Communications breakthrough given a green light
25 March 2009
A seemingly impossible sparkle of green light from a silicon chip has opened up a whole new field of possibilities for communications devices, including exponentially shrinking the hardware needed to guarantee high quality internet connection.
"When I saw the green light on the camera, I was extremely puzzled," said Dr Christian Grillet from the School of Physics. "We were using infrared light, not green, and besides, silicon does not transmit light at that wavelength!"
Dr Grillet's colleague, Dr Christelle Monat, was in the Centre for Ultrahigh Bandwidth Devices for Optical Systems (CUDOS) lab in the School of Physics at the time: "I didn't believe the camera. I had to look with my own eyes. It was as strange as seeing a house-brick suddenly emit light."
The effect was real, however, and was published in the journal Nature Photonics this week. Their infrared laser was being converted to green light - light of higher energy - in a process known as third harmonic generation.
Asked about the potential of this discovery, Dr Monat says: "One could imagine that a small green light indicator could help users of numerous internet applications. This could be used to immediately inform companies such as Skype of a problem in the clarity of their connections, thereby allowing them to fix this in real-time, all without the end-user even noticing."
The key to this unlikely event was a regular pattern of sub-microscopic air holes in the researchers' silicon chip, creating what is known as a photonic crystal. At the time of the discovery Dr Monat and Dr Grillet were assisting PhD student Bill Corcoran with experiments on slow light, itself a very novel and surprising phenomenon.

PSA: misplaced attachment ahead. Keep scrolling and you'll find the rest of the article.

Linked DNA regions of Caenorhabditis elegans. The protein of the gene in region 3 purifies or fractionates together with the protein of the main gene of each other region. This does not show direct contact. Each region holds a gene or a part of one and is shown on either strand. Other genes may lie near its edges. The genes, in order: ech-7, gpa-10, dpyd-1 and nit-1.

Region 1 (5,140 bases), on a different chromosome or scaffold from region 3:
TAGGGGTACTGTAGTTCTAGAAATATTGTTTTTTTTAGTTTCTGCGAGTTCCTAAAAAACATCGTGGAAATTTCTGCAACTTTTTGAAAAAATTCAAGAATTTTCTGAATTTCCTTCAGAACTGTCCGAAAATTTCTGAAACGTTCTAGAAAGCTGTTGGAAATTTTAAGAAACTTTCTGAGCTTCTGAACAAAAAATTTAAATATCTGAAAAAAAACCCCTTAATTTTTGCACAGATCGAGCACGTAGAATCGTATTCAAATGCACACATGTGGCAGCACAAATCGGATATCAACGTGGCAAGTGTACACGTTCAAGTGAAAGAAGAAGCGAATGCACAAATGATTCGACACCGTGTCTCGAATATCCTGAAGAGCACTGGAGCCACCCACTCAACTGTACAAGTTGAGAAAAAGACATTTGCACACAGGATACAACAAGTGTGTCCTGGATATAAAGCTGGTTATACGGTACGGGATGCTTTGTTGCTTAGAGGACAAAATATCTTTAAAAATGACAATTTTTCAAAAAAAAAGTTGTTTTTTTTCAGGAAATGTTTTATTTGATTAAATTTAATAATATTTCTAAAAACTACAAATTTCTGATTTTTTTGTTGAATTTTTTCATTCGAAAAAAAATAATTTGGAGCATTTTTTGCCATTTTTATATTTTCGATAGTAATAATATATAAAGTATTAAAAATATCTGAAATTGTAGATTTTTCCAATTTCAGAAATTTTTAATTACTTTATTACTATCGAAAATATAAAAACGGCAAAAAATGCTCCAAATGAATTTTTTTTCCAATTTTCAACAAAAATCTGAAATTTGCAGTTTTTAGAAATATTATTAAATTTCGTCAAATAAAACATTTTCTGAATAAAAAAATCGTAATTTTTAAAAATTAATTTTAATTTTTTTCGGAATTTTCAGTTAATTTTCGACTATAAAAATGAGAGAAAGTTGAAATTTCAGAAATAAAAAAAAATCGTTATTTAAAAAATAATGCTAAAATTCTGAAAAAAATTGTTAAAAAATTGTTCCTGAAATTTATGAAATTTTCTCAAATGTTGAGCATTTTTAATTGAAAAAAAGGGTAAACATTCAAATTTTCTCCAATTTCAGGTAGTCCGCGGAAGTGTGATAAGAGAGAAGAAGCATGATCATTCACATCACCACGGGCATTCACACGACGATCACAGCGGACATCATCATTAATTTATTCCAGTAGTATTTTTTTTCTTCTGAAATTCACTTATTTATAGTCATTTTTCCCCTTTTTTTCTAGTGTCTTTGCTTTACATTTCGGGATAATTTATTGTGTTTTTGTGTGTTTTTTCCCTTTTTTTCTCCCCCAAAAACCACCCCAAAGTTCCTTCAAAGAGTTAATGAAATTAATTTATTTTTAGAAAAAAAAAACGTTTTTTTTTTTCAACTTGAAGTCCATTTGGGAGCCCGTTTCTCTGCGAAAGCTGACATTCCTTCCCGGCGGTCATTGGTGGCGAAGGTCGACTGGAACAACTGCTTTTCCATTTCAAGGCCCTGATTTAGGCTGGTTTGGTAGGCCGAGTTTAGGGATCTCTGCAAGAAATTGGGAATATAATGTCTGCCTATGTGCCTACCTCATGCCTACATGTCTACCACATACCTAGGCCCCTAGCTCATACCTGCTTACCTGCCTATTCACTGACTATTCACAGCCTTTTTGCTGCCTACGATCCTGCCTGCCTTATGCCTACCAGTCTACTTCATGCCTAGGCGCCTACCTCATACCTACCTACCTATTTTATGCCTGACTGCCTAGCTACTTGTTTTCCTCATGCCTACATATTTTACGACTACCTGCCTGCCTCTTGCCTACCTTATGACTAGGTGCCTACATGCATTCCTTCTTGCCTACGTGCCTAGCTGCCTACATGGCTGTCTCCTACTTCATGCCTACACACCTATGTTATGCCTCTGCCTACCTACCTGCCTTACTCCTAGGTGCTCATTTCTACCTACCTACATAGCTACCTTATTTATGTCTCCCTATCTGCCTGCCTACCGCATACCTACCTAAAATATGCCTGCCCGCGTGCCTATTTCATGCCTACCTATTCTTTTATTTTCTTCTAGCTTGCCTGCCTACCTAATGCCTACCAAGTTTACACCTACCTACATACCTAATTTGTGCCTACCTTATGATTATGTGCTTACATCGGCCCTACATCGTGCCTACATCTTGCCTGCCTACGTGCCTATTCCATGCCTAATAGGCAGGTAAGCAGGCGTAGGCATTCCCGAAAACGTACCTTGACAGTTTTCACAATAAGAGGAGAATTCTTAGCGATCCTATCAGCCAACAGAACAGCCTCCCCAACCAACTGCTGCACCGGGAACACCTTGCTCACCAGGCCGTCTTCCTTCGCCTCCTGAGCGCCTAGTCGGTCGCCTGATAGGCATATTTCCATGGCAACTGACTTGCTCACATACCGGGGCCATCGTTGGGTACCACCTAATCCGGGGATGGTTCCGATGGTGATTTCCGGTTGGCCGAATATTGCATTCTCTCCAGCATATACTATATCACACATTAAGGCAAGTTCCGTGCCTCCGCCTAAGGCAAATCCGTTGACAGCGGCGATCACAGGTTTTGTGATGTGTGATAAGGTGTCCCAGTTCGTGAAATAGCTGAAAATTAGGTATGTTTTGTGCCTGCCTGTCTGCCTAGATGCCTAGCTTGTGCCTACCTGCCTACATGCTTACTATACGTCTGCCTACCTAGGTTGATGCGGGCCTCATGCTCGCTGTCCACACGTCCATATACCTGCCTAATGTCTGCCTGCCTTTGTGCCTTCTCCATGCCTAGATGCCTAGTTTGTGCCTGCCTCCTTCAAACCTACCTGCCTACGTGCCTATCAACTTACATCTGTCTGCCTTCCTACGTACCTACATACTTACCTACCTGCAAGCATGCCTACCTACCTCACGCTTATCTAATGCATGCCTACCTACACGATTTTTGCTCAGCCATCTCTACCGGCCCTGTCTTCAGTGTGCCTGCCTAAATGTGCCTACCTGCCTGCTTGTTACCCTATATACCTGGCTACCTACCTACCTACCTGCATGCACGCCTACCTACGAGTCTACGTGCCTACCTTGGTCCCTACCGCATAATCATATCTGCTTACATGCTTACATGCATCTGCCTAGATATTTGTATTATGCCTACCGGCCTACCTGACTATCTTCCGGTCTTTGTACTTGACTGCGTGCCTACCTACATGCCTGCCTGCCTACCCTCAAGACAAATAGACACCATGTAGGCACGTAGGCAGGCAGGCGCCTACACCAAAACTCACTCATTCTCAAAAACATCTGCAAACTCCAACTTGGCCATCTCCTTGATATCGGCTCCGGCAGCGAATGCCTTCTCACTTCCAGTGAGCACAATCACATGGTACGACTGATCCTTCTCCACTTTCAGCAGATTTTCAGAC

Corcoran explains: "The experiments use specially designed photonic crystals from our colleagues at the University of St Andrews in Scotland. They allow us to slow the laser light used for telecommunications to one fortieth of its usual speed.
"As the light slows down, the energy from the laser is greatly concentrated. This energy can be used like traffic lights on the road to control the movement of large amounts of optical data through networks much more efficiently."
The researchers work in a field known as photonics. They say that converting infrared to green light adds another important tool to the impressive suite of capabilities of silicon, already the material of choice for the micro-electronics industry.
"Being able to control light on a chip, along wires no wider than one hundredth of the width of a human hair, represents the first step to realise all sorts of operations with significantly better performance than electronics alone," Dr Monat explains. "And if we can do that in silicon, even more complex and exciting architectures become possible by integrating and marrying both the photonic and electronic worlds."
The research team's paper, 'Green light emission in silicon through slow-light enhanced third-harmonic generation in slow light photonic-crystal waveguides', was published online in Nature Photonics on 22 March 2009.
Learn more about the Centre for Ultrahigh Bandwidth Devices for Optical Systems (CUDOS) at the University of Sydney at: www.physics.usyd.edu.au/cudos/
Contact: Katynna Gill
Phone: 02 9351 6997